Curling is a sport in which players slide stones on a sheet of ice towards a target area which is segmented into four concentric circles. It's like a target and is called the 'house'

A curling stone

The 'stones' slide towards a target. ©iStock

The 'stones' slide towards a target. ©iStock

The curling 'stone' is 30 centimetres in circumference and weighs about 20 kilograms. It slides on a rim at the bottom of the stone.

Curling is related to bowls, boules and shuffleboard.

How to play curling

Two teams of four players, take turns sliding the heavy, polished granite stones, which are also called rocks, across the ice towards the house, a circular target marked on the ice. Each team has eight stones. Points are scored for the stones resting closest to the centre of the house.  When both teams have thrown all of their stones the scores are added and the team with the highest score wins.

The starting point is called the 'hack'. As soon as the stone has been sent sliding down the rink, two of the curler's team mates use brooms to sweep the ice ahead of the stone to make it slide faster and straighter. The broom is also used by a curler to clean all frost and ice off the stone before it is sent down the ice.

 The leader of the team is called the 'skip' and he or she tells the other players where to aim the stone as well as when and where to sweep.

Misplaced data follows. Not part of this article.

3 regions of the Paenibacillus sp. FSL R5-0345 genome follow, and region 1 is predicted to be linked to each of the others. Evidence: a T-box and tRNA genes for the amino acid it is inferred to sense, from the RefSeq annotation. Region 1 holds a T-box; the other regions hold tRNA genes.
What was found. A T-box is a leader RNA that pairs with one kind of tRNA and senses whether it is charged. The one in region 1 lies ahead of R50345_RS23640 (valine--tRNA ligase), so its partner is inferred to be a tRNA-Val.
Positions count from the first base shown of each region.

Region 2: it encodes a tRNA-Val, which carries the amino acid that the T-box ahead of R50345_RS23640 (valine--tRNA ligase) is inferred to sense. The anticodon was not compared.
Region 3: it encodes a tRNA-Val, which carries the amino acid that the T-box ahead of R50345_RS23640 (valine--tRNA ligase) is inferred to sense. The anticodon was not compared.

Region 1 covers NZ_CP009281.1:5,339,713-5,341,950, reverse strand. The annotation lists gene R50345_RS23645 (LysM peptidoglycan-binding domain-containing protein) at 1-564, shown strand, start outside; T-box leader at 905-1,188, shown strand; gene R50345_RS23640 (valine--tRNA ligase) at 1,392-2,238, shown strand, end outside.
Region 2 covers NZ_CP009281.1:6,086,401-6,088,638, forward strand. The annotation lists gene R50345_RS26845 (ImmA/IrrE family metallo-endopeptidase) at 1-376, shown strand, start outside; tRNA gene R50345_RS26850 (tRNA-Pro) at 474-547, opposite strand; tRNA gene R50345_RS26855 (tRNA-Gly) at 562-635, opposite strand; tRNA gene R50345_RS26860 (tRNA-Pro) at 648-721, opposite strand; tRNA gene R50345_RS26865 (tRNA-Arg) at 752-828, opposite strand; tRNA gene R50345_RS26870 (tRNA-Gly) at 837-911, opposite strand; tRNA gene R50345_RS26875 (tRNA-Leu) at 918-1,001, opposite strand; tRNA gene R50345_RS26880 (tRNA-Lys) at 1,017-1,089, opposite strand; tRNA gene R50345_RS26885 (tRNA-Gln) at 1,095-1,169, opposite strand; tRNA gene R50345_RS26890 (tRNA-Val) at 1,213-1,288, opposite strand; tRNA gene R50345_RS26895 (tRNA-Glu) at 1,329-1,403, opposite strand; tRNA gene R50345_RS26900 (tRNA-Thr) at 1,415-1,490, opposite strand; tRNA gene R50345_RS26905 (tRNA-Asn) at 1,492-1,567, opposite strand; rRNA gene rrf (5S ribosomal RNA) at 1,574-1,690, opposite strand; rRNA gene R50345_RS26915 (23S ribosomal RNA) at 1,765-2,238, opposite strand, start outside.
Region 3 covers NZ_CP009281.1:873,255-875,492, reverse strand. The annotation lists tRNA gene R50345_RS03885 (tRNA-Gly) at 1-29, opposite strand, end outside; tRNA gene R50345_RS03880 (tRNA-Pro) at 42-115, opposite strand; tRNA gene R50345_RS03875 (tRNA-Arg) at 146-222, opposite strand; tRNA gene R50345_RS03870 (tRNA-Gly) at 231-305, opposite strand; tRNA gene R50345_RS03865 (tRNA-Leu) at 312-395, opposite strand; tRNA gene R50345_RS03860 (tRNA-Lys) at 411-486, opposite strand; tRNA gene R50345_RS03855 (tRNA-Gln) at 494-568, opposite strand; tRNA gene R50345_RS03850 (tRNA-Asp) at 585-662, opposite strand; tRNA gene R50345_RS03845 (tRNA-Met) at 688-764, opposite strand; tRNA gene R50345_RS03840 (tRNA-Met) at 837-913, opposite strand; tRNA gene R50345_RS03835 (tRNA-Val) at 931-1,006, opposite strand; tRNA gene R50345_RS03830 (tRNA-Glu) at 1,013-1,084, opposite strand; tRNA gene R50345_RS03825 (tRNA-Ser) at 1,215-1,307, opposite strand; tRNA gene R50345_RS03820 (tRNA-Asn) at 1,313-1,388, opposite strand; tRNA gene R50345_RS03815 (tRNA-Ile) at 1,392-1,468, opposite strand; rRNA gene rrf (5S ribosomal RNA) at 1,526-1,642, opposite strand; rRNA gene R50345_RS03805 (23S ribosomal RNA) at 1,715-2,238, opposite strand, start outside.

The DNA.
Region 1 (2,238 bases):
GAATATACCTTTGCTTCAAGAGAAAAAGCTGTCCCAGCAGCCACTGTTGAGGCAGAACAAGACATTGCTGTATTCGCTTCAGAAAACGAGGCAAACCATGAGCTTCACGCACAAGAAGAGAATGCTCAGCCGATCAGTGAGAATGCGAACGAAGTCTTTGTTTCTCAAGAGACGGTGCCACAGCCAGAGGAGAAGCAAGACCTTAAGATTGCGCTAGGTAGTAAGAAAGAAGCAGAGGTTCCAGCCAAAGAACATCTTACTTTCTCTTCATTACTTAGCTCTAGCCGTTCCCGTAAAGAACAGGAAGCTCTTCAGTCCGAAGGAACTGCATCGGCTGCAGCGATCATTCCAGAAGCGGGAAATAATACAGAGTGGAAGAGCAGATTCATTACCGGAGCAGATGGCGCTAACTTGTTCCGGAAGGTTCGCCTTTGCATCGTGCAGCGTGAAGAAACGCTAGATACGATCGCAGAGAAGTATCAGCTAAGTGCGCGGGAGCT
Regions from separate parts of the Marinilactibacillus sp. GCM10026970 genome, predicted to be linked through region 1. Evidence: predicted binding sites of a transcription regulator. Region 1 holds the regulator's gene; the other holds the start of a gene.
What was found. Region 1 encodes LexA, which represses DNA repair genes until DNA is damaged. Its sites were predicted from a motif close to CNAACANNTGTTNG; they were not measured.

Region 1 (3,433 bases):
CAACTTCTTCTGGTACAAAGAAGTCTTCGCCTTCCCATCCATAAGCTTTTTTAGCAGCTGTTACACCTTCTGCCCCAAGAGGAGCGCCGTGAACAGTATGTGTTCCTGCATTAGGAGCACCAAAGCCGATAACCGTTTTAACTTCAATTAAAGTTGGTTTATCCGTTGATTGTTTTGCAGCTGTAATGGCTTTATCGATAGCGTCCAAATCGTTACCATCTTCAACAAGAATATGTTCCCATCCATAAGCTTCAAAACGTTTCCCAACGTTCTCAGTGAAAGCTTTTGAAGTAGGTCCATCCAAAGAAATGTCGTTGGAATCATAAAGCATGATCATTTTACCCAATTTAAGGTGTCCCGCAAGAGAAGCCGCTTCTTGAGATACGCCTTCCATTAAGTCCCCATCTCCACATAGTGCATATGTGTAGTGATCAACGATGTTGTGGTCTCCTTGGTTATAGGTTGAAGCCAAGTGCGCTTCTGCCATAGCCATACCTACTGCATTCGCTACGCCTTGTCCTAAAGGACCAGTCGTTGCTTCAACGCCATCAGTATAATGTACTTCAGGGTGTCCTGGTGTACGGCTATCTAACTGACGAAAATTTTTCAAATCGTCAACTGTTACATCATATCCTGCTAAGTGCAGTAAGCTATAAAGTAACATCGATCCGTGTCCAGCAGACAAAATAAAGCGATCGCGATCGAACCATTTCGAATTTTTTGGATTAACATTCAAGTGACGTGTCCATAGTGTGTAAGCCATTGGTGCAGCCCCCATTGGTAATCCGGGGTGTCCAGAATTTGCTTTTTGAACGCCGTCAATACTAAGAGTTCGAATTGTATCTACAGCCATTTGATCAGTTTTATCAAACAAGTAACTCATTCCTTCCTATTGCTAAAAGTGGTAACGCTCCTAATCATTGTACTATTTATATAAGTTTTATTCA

Curling at the Olympics

Curling has been an official sport in the Winter Olympic Games since the 1998 Winter Olympics. There was competition for both men and women.

Mixed doubles has now been added to the Olympics in the most upcoming Olympic Games in 2018.

Brooms are used to sweep frost away from the stone's path. ©iStock

Brooms are used to sweep frost away from the stone's path. ©iStock

History

 A group of people playing on a frozen lake in Austria ©iStock

 A group of people playing on a frozen lake in Austria ©iStock

Curling began in Scotland more than 400 years ago. It is now played both outdoors and on  indoor rinks in many countries around the world.

 

Read more about this sport:

http://www.olympic.org/curling

Watch a video about curling:

http://www.olympic.org/videos/curling